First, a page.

However, let's not forget that Mandela spent 27 years in prison, ostensibly on legitimate terrorism charges but basically for opposing apartheid, and that experience shaped his philosophy. He mentioned that all of his jailers were Afrikaners, the descendants of Dutch, German and French Huguenot settlers that came to that part of the world in the 17th Century and were directly responsible for the race-based system of oppression he was fighting; as he got to know them, however, he realized that they had their own history, language and culture that he learned to respect. Any bitterness that he had harbored toward them had apparently subsided by the time he was released.

And that was the primary point of both the poem -- which he said gave him the strength to maintain his dignity -- and the movie.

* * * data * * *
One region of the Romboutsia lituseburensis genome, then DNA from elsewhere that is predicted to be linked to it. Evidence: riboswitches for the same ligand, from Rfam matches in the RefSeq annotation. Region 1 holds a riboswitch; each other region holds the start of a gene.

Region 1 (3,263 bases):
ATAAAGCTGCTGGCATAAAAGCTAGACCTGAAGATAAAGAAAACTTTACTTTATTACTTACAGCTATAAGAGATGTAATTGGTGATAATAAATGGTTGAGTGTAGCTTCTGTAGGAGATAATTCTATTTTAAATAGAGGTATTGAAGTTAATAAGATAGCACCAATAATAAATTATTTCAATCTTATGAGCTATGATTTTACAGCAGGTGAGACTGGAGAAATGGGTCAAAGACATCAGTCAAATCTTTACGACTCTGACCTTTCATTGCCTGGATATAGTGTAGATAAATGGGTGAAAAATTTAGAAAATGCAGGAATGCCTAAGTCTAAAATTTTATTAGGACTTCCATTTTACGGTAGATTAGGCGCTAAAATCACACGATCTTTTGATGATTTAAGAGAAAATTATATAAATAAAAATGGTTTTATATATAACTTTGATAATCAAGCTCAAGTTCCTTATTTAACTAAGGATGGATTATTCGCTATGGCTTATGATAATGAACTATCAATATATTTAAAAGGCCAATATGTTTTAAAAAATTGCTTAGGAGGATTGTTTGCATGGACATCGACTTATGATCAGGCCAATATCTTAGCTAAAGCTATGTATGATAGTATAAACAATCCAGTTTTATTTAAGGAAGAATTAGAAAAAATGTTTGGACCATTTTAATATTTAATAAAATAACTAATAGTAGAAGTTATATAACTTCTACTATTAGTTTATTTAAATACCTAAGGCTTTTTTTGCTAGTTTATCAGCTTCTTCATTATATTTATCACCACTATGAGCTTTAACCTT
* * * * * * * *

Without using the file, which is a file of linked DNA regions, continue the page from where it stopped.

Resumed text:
No one will deny that apartheid was brutal and unjust; that said, at some point attitudes would have had to change lest the blacks who were now in power become just like the whites they resented for their own misrule.

Isn't that what God calls us Christians to do? Because, after all, "All have sinned and fallen short of [His] glory." And the truth be told, had God not forgiven us He would have every right to wipe us out for failing to meet His standards. But He did through Jesus Christ; therefore, we Christians need to repent of any bitterness that we may harbor toward fellow believers who may have legitimately harmed us.

As Mandela said, "Reconciliation [and] forgiveness [start] here."